Complete HTML History and HTML 5 Logo

HTML means Hyper Text Markup Language. HTML is used for creating simple webpages. Here i am providing HTML history and HTML 5 logo.

 

html-tag

HTML History

Development

Source : Wikipedia

Tim Berners-Lee

In 1980, physicist Tim Berners-Lee, who was a contractor at CERN, proposed and prototyped ENQUIRE, a system for CERN researchers to use and share documents. In 1989, Berners-Lee wrote a memo proposing an Internet-based hypertext system. Shortly Berners-Lee known for  Inventing the World Wide Web and Holder of the 3Com Founders Chair at MIT’s Computer Science and Artificial Intelligence Laboratory. Berners-Lee specified HTML and wrote the browser and server software in late 1990. That year, Berners-Lee and CERN data systems engineer Robert Cailliau collaborated on a joint request for funding, but the project was not formally adopted by CERN. In his personal notes from 1990 he listed “some of the many areas in which hypertext is used” and put an encyclopedia first.

The first publicly available description of HTML was a document called “HTML Tags”, first mentioned on the Internet by Berners-Lee in late 1991. It describes 18 elements comprising the initial, relatively simple design of HTML. Except for the hyperlink tag, these were strongly influenced by SGMLguid, an in-house SGML-based documentation format at CERN. Eleven of these elements still exist in HTML 4.

HyperText Markup Language is a markup language that web browsers use to interpret and compose text, images and other material into visual or audible web pages. Default characteristics for every item of HTML markup are defined in the browser, and these characteristics can be altered or enhanced by the web page designer’s additional use of CSS. Many of the text elements are found in the 1988 ISO technical report TR 9537 Techniques for using SGML, which in turn covers the features of early text formatting languages such as that used by the RUNOFF command developed in the early 1960s for the CTSS (Compatible Time-Sharing System) operating system: these formatting commands were derived from the commands used by typesetters to manually format documents. However, the SGML concept of generalized markup is based on elements (nested annotated ranges with attributes) rather than merely print effects, with also the separation of structure and markup; HTML has been progressively moved in this direction with CSS.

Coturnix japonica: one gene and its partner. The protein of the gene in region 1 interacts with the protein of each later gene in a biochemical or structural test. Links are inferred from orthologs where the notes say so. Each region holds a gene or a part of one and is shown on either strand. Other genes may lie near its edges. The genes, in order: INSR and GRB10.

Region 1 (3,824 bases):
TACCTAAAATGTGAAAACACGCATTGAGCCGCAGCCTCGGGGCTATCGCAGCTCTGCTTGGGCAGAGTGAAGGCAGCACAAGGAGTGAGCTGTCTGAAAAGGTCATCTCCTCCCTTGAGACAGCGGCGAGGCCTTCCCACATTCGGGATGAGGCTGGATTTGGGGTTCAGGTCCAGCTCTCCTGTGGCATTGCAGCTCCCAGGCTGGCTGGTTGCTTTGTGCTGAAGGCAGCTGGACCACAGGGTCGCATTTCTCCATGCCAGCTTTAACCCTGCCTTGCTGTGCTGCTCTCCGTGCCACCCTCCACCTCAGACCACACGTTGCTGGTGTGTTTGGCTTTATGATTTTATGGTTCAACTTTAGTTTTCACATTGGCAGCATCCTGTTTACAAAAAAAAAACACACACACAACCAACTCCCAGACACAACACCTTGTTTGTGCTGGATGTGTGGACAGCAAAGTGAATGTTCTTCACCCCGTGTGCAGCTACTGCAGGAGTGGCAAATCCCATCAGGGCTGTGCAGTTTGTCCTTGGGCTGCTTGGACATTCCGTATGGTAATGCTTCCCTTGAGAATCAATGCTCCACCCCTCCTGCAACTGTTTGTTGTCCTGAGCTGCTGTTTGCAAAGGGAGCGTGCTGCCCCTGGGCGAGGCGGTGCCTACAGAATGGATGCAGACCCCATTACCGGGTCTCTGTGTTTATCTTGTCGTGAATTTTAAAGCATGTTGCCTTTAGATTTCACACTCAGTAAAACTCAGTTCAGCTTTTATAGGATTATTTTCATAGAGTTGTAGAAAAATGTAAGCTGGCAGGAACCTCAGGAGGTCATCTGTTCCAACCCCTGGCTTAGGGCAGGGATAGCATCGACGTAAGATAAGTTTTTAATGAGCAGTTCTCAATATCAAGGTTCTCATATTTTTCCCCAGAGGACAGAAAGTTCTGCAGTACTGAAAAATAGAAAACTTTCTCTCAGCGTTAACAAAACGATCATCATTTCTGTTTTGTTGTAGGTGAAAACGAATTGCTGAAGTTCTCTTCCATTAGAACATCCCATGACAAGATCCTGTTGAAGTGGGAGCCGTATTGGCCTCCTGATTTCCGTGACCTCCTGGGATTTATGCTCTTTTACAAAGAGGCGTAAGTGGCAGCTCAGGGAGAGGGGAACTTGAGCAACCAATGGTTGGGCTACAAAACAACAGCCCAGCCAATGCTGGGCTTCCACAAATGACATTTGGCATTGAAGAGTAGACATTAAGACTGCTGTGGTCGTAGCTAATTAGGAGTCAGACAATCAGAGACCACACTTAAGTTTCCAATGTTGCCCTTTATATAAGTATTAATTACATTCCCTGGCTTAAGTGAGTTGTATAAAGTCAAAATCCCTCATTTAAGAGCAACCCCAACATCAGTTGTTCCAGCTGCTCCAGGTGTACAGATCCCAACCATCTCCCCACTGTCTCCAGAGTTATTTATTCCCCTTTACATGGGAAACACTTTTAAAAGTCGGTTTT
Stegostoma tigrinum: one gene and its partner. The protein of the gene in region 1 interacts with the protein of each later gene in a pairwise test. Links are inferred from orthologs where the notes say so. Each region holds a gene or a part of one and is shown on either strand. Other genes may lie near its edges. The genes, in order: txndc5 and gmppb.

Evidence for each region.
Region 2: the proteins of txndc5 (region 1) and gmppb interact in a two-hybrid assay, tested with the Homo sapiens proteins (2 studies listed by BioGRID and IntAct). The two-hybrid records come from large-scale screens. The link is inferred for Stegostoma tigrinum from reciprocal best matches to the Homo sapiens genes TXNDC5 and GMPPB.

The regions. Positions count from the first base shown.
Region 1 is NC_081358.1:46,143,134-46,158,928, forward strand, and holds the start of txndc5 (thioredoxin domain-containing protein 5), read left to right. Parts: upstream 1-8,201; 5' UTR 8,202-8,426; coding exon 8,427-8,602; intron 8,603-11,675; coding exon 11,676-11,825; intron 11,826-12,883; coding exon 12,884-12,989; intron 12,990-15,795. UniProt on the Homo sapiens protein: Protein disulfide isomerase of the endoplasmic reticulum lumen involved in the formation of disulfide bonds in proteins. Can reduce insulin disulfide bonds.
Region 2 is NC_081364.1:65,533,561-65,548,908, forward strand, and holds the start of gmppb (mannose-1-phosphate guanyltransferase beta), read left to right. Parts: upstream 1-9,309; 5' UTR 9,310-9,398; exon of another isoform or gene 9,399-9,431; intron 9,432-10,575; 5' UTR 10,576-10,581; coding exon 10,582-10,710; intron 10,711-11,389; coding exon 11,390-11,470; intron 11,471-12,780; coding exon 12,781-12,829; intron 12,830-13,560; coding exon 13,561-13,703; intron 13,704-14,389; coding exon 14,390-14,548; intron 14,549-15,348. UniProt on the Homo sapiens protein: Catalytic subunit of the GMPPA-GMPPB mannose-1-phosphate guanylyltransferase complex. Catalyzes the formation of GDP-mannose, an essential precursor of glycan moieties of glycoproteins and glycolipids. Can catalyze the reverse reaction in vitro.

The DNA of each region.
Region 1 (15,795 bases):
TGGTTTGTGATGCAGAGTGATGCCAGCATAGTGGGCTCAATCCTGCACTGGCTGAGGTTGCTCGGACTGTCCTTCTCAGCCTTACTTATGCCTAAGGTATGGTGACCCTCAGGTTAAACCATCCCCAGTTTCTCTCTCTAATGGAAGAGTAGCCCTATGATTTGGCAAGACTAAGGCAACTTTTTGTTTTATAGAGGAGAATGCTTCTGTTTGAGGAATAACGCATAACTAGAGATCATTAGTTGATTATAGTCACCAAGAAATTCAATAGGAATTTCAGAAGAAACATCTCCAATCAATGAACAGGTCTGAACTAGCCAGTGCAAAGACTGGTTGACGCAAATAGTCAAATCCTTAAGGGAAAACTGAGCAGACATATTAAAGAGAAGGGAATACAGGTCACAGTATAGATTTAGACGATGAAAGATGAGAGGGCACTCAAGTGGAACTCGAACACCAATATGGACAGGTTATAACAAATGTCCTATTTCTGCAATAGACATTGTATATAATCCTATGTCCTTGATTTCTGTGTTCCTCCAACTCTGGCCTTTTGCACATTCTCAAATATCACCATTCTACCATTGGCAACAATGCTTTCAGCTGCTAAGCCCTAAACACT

Berners-Lee considered HTML to be an application of SGML. It was formally defined as such by the Internet Engineering Task Force (IETF) with the mid-1993 publication of the first proposal for an HTML specification: “Hypertext Markup Language (HTML)” Internet-Draft by Berners-Lee and Dan Connolly, which included an SGML Document Type Definition to define the grammar. The draft expired after six months, but was notable for its acknowledgment of the NCSA Mosaic browser’s custom tag for embedding in-line images, reflecting the IETF’s philosophy of basing standards on successful prototypes. Similarly, Dave Raggett’s competing Internet-Draft, “HTML+ (Hypertext Markup Format)”, from late 1993, suggested standardizing already-implemented features like tables and fill-out forms.

After the HTML and HTML+ drafts expired in early 1994, the IETF created an HTML Working Group, which in 1995 completed “HTML 2.0”, the first HTML specification intended to be treated as a standard against which future implementations should be based.

Further development under the auspices of the IETF was stalled by competing interests. Since 1996, the HTML specifications have been maintained, with input from commercial software vendors, by the World Wide Web Consortium (W3C). However, in 2000, HTML also became an international standard (ISO/IEC 15445:2000). HTML 4.01 was published in late 1999, with further errata published through 2001. In 2004 development began on HTML5 in the Web Hypertext Application Technology Working Group (WHATWG), which became a joint deliverable with the W3C in 2008.

 

 

HTML versions timeline :

 

November 24,   1995HTML 2.0 was published

January 1997  HTML 3.2

December 1997   HTML 4.0

April 1998HTML 4.0 was reissued with minor edits without incrementing the version number.

December 1999HTML 4.01 was published as a W3C Recommendation. It offers the same three variations as HTML 4.0 and its last errata were published May 12, 2001.

October 2014  HTML5 was released

 

HTML5 Logo :

 

HTML5_Logo

 

 

 

 

Leave a Reply

Your email address will not be published. Required fields are marked *

Time limit is exhausted. Please reload CAPTCHA.